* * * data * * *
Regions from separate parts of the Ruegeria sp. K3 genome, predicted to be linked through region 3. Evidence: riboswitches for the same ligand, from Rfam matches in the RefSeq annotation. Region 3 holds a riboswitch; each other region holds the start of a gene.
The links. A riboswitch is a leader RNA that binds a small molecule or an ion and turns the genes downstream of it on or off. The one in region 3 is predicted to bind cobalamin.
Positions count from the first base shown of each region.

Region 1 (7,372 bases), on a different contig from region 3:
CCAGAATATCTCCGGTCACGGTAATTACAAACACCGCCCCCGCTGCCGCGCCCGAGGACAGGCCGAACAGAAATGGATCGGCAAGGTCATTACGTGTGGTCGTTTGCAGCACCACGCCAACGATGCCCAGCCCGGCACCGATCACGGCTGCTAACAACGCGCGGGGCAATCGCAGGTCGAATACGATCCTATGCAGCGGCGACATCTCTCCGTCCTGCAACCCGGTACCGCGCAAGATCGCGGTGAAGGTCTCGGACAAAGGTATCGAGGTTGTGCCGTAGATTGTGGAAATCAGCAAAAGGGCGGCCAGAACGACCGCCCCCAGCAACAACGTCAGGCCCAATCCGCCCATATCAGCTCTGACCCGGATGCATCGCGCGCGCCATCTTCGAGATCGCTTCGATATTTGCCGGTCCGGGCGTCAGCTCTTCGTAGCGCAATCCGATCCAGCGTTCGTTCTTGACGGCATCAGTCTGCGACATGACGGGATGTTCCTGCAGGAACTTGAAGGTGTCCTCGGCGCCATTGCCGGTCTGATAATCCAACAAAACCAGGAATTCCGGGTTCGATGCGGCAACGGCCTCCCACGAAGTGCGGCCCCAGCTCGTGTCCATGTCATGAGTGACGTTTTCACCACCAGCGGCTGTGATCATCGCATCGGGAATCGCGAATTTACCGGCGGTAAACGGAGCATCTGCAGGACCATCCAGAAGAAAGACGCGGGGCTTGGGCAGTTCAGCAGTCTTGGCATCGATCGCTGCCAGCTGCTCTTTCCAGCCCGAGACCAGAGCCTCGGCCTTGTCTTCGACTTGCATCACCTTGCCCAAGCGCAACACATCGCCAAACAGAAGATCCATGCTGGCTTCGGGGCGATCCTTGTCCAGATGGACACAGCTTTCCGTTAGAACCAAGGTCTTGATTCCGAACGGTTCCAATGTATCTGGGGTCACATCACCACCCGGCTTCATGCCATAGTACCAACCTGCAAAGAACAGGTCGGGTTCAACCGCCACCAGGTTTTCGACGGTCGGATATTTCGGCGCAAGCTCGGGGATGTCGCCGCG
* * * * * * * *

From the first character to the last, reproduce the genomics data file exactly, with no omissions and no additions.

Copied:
Regions from separate parts of the Ruegeria sp. K3 genome, predicted to be linked through region 3. Evidence: riboswitches for the same ligand, from Rfam matches in the RefSeq annotation. Region 3 holds a riboswitch; each other region holds the start of a gene.
The links. A riboswitch is a leader RNA that binds a small molecule or an ion and turns the genes downstream of it on or off. The one in region 3 is predicted to bind cobalamin.
Positions count from the first base shown of each region.

Region 1 (7,372 bases), on a different contig from region 3:
CCAGAATATCTCCGGTCACGGTAATTACAAACACCGCCCCCGCTGCCGCGCCCGAGGACAGGCCGAACAGAAATGGATCGGCAAGGTCATTACGTGTGGTCGTTTGCAGCACCACGCCAACGATGCCCAGCCCGGCACCGATCACGGCTGCTAACAACGCGCGGGGCAATCGCAGGTCGAATACGATCCTATGCAGCGGCGACATCTCTCCGTCCTGCAACCCGGTACCGCGCAAGATCGCGGTGAAGGTCTCGGACAAAGGTATCGAGGTTGTGCCGTAGATTGTGGAAATCAGCAAAAGGGCGGCCAGAACGACCGCCCCCAGCAACAACGTCAGGCCCAATCCGCCCATATCAGCTCTGACCCGGATGCATCGCGCGCGCCATCTTCGAGATCGCTTCGATATTTGCCGGTCCGGGCGTCAGCTCTTCGTAGCGCAATCCGATCCAGCGTTCGTTCTTGACGGCATCAGTCTGCGACATGACGGGATGTTCCTGCAGGAACTTGAAGGTGTCCTCGGCGCCATTGCCGGTCTGATAATCCAACAAAACCAGGAATTCCGGGTTCGATGCGGCAACGGCCTCCCACGAAGTGCGGCCCCAGCTCGTGTCCATGTCATGAGTGACGTTTTCACCACCAGCGGCTGTGATCATCGCATCGGGAATCGCGAATTTACCGGCGGTAAACGGAGCATCTGCAGGACCATCCAGAAGAAAGACGCGGGGCTTGGGCAGTTCAGCAGTCTTGGCATCGATCGCTGCCAGCTGCTCTTTCCAGCCCGAGACCAGAGCCTCGGCCTTGTCTTCGACTTGCATCACCTTGCCCAAGCGCAACACATCGCCAAACAGAAGATCCATGCTGGCTTCGGGGCGATCCTTGTCCAGATGGACACAGCTTTCCGTTAGAACCAAGGTCTTGATTCCGAACGGTTCCAATGTATCTGGGGTCACATCACCACCCGGCTTCATGCCATAGTACCAACCTGCAAAGAACAGGTCGGGTTCAACCGCCACCAGGTTTTCGACGGTCGGATATTTCGGCGCAAGCTCGGGGATGTCGCCGCG